|In the window of Bizzarri- color pigments in 19th century style jars|
|Via Condotta 32/R Firenze|
I've often likened paint-making to being "like cooking with color," and others have called my studio an "evil mad scientist's laboratory"- so you can imagine my exultation when discovering a collection of raw pigments in glass scientific vessels displayed in the window of D'Alessandro Bizzarri.
Behind an unassuming 19th-century style facade in the historic center of Florence, this small, dark wunderkammer of a shop is crammed with jars and bottles, and flasks, full of pigment, resins, and acids, as well as rare and remarkable spices, herbs, and oils.
|Everything you need to make your own potions and elixirs |
, or apothecary, is a tradition that dates back to the Middle Ages, when trade in pigments and spices followed similar routes to Florence, and these materials were handled by dealers in peculiar and exotic substances, who understood their uses and power. The Arte dei Medici e Speziali
, a high-ranking guild in medieval Florence, included pharmacists and physicians as well as painters, who had similar needs for the chemicals and raw materials that could be found in the apothecary's shop.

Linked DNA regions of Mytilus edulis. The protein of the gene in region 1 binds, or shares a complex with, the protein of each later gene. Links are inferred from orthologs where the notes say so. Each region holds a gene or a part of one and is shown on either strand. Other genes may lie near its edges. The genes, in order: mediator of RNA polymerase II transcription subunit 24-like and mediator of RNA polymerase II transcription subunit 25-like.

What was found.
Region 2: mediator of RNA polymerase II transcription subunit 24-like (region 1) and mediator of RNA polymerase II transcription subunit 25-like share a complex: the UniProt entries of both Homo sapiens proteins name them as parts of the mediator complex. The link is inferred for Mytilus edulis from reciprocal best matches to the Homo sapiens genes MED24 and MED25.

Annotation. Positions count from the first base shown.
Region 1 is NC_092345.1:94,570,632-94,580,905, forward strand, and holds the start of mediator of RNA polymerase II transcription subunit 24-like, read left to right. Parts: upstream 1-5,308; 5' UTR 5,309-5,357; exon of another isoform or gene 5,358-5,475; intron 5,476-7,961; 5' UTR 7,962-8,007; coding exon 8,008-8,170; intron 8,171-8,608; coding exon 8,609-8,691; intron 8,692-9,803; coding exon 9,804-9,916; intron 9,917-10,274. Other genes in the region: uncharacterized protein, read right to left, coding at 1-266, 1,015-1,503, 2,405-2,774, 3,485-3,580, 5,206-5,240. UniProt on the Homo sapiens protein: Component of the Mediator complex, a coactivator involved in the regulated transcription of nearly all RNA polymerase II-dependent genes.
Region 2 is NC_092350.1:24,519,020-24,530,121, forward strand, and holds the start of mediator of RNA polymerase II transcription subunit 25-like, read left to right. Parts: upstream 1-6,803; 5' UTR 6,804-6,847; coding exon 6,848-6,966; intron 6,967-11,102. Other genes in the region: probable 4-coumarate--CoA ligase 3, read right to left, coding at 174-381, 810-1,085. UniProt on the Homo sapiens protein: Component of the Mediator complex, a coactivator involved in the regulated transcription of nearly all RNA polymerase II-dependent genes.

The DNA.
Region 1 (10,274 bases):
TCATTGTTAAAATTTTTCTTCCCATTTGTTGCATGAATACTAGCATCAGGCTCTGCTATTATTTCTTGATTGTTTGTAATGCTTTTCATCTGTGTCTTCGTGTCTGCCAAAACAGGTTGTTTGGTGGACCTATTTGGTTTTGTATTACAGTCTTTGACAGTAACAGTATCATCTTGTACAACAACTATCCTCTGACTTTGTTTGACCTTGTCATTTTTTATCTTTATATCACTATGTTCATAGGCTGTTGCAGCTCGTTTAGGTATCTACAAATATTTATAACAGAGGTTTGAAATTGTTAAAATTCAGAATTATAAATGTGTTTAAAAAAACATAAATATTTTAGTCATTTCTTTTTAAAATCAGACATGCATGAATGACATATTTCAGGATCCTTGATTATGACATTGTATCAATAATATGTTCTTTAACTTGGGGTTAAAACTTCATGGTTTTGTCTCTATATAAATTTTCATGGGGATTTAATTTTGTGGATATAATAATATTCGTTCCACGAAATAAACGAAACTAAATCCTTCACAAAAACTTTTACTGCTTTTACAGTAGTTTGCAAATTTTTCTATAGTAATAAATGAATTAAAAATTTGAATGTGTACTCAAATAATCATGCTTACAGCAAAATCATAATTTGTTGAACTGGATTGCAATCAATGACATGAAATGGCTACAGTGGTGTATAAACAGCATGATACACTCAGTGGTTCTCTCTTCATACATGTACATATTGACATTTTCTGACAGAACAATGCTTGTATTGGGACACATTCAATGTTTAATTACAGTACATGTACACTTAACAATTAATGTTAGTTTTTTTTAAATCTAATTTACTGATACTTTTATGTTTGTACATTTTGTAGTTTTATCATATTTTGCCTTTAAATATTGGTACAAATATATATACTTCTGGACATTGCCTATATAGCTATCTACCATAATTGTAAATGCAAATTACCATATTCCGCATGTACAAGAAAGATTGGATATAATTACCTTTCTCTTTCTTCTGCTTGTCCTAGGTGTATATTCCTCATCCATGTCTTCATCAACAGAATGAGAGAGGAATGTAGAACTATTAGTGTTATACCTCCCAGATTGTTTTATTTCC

|Manna displayed in the window of Bizzarri along with exotic spices.|
|candied fruits, essential oils, and herbals...|
At Bizzarri you can find essential oils and tinctures for fragrances and cosmetics; tiny glass tubes of saffron and large blow-glass jars of artisan-made candied fruit. I bought some rose water to make a special iced tea (see below for recipe.)
|orange water and rose water, used in cooking as well as cosmetics|
|a display of spices, herbs, and cures|
In addition to these essential oils and herbs, there are pigments and resins for making paint, solvents and chemicals for artwork and restoration, and laboratory essentials like beakers, burettes, spirit lamps, and pipettes. Our colleague Theresa Cheek of Art's The Answer
was visiting Florence last week and came away with several particular angled pipettes she uses for her marbled papers, which the proprietors were able to locate quickly deep inside an antique cabinet full of glass scientific equipment.
It makes perfect sense to me that if you need a bit of something
whether it's gamboge or malachite pigment or some galangal or small measure of
arnica, that you seek it in such a place, and ask the advice of a knowledgeable apothecary.
An exhaustive list of the speziale
products offered can be found on the Bizzarri website
to one pint iced tea (recommend Earl Grey or other fragrant black tea)
add the juice of 1/2 fresh lemon
2-3 teaspoons sugar, or honey, to taste
1/4 teaspoon rosewater
1 tablespoon of pine nuts
(this is my variation of a Lebanese iced tea)
all photos by Lynne Rutter, February 2014
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